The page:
The SHE (Safety, Health, and Environment) pillar in TPM (Total Productive Maintenance) is a focus on ensuring that equipment and processes are safe, healthy, and environmentally friendly. This involves activities such as regular safety inspections, hazard identification and risk assessment, and the implementation of safety measures and procedures. The SHE pillar in TPM also involves engaging all employees, including operators, supervisors, and managers, in the safety process. This can help prevent accidents, injuries, and environmental harm, and can improve the overall safety and health of equipment and processes. The SHE pillar is an important component of TPM and can help drive continuous improvement and optimization of equipment and processes.

Education and Training:
The education and training pillar in TPM (Total Productive Maintenance) is a focus on providing employees with the knowledge and skills to effectively maintain equipment and processes. This involves activities such as training programs, workshops, and seminars that provide employees with the knowledge and skills to perform preventive maintenance tasks, identify potential issues, and participate in improvement activities. The education and training pillar in TPM also involves involving all employees, including operators, supervisors, and managers, in the training process. This can help improve the overall performance and reliability of equipment and processes, and can drive continuous improvement and optimization. The education and training pillar is an important component of TPM and can help ensure that employees have the skills and knowledge to effectively maintain equipment and processes.

Office TPM:
Office TPM (Total Productive Maintenance) is the application of TPM principles and practices to office equipment and processes. This can include activities such as regular inspections and cleaning of office equipment, as well as improvements to office processes and procedures. Office TPM involves the participation of all employees, including office workers, managers, and support staff, in the maintenance process. It is a holistic approach that aims to optimize the performance and reliability of office equipment and processes, and can help prevent equipment failure and improve overall productivity. Office TPM is an important part of a comprehensive maintenance plan and can help drive continuous improvement and optimization in the office environment.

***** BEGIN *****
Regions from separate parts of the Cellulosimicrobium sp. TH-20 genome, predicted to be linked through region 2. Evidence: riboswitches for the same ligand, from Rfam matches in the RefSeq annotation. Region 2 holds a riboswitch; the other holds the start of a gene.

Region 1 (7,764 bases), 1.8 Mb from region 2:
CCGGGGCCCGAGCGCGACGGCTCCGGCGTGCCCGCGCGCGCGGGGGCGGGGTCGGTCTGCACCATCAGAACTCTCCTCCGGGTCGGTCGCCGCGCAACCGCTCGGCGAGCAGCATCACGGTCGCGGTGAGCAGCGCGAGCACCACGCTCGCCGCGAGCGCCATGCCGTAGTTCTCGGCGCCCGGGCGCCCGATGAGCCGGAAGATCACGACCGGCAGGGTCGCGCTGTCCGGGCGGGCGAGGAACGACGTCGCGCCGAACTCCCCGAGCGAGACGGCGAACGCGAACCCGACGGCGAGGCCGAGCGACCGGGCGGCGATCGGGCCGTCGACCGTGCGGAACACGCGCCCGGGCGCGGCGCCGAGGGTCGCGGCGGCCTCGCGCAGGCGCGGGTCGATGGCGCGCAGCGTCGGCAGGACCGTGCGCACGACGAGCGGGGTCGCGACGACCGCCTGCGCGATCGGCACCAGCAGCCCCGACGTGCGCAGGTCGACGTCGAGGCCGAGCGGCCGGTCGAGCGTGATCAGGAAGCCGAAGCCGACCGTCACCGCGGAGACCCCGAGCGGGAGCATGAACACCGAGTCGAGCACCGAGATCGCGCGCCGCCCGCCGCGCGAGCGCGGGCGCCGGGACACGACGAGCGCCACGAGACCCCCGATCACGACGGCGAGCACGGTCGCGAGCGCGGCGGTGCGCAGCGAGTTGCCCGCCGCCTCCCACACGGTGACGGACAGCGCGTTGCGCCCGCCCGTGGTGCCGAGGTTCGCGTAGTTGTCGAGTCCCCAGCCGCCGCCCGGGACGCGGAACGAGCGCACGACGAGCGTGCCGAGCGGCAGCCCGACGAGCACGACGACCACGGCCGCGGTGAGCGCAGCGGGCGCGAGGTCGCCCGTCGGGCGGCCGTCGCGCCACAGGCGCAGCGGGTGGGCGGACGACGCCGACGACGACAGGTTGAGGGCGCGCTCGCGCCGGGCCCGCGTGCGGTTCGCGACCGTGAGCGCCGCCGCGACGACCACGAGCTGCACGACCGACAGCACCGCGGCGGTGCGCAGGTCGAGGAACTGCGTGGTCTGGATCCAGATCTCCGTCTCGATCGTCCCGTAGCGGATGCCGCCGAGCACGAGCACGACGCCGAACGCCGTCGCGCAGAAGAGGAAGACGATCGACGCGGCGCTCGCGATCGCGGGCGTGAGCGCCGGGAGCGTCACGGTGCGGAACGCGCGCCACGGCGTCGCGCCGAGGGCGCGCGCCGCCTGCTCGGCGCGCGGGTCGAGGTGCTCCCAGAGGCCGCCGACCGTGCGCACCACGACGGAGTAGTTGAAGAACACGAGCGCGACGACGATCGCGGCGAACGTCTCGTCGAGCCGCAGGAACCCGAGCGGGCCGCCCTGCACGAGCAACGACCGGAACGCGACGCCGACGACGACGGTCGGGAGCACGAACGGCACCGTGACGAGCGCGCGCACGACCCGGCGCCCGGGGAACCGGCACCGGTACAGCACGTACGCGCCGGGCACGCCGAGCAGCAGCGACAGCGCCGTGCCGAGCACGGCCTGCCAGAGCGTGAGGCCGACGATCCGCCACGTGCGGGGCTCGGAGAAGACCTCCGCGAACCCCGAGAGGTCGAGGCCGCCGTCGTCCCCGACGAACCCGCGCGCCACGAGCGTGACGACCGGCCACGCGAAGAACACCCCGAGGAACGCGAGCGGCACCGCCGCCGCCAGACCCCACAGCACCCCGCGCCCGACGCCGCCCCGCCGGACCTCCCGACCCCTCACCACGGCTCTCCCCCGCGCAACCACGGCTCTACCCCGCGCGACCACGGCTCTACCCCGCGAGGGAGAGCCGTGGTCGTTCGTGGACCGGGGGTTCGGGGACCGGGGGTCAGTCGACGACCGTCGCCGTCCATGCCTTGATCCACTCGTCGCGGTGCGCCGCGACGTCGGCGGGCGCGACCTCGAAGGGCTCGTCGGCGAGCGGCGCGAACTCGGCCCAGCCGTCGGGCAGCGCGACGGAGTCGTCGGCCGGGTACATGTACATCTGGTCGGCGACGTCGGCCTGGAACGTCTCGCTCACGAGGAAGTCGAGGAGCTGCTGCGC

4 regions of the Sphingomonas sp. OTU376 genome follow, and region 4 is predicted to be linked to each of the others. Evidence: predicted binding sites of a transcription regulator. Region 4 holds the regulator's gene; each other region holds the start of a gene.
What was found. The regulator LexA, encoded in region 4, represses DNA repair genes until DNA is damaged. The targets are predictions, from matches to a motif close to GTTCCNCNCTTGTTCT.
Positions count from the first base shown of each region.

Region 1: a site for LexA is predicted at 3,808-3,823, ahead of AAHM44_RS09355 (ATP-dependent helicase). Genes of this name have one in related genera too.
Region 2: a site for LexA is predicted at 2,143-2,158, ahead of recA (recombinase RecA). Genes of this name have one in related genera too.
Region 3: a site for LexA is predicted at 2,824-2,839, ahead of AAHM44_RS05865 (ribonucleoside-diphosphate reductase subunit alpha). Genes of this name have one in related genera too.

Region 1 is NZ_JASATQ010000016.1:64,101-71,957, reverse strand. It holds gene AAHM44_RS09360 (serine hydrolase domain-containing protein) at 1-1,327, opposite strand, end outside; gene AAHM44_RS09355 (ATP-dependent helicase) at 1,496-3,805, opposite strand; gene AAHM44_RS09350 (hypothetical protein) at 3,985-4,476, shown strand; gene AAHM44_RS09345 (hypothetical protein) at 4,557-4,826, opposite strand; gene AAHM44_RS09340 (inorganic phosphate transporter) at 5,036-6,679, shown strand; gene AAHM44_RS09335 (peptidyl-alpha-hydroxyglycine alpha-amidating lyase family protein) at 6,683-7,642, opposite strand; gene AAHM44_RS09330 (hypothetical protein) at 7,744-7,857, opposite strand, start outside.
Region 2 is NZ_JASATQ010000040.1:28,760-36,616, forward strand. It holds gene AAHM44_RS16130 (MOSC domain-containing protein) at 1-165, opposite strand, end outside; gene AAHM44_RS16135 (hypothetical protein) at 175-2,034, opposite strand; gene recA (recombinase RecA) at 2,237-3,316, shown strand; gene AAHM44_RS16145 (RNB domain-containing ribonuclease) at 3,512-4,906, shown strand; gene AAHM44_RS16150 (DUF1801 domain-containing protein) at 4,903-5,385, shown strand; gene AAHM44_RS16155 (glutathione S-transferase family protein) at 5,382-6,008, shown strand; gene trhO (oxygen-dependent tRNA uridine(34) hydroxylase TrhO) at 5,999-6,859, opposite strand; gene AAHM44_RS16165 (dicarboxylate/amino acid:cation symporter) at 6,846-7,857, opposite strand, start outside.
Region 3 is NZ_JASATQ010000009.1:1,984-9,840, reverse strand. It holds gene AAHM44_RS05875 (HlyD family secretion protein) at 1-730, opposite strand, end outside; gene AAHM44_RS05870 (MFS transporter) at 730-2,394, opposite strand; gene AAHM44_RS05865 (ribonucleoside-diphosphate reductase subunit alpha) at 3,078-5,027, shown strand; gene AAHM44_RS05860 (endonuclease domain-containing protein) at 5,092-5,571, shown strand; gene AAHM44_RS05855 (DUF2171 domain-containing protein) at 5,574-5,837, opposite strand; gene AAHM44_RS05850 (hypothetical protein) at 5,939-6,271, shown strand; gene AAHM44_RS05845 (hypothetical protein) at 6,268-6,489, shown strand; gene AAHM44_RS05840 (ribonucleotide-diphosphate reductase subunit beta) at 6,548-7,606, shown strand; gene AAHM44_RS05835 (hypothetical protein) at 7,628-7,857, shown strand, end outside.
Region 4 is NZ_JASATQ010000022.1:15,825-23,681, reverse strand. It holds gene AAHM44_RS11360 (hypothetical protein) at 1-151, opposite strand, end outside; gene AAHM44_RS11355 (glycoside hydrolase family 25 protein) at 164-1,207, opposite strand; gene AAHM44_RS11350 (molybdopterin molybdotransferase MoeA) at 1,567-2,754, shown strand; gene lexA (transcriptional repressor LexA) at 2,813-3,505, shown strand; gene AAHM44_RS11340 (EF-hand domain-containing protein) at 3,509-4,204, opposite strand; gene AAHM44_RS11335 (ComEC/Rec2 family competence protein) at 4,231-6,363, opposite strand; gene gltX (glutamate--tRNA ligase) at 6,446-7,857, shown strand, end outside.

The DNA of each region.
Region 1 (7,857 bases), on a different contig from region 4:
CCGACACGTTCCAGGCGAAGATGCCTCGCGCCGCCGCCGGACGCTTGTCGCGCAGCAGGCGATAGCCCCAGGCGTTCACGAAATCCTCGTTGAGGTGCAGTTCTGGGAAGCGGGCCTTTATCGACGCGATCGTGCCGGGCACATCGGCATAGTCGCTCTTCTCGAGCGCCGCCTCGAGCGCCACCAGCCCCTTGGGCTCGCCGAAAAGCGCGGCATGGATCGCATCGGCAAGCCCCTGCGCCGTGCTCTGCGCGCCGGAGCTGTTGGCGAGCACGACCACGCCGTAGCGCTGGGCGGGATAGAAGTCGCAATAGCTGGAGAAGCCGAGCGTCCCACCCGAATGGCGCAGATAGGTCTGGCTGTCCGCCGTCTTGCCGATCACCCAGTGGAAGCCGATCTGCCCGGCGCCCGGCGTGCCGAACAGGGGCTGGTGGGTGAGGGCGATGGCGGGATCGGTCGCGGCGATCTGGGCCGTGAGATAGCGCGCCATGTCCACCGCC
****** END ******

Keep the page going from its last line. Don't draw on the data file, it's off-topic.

Overall Equipment Effectiveness (OEE):
OEE (Overall Equipment Effectiveness) is a metric that measures the efficiency and effectiveness of equipment and processes. It is calculated by multiplying three factors: rate of availability, rate of performance, and rate of quality. Availability refers to the percentage of time that equipment is available for production, performance refers to the speed at which equipment operates, and quality refers to the percentage of good product produced. OEE is typically expressed as a percentage, with a higher percentage indicating more efficient and effective equipment and processes. OEE is a valuable tool for identifying and addressing potential issues and opportunities, and can help drive continuous improvement and optimization of equipment and processes.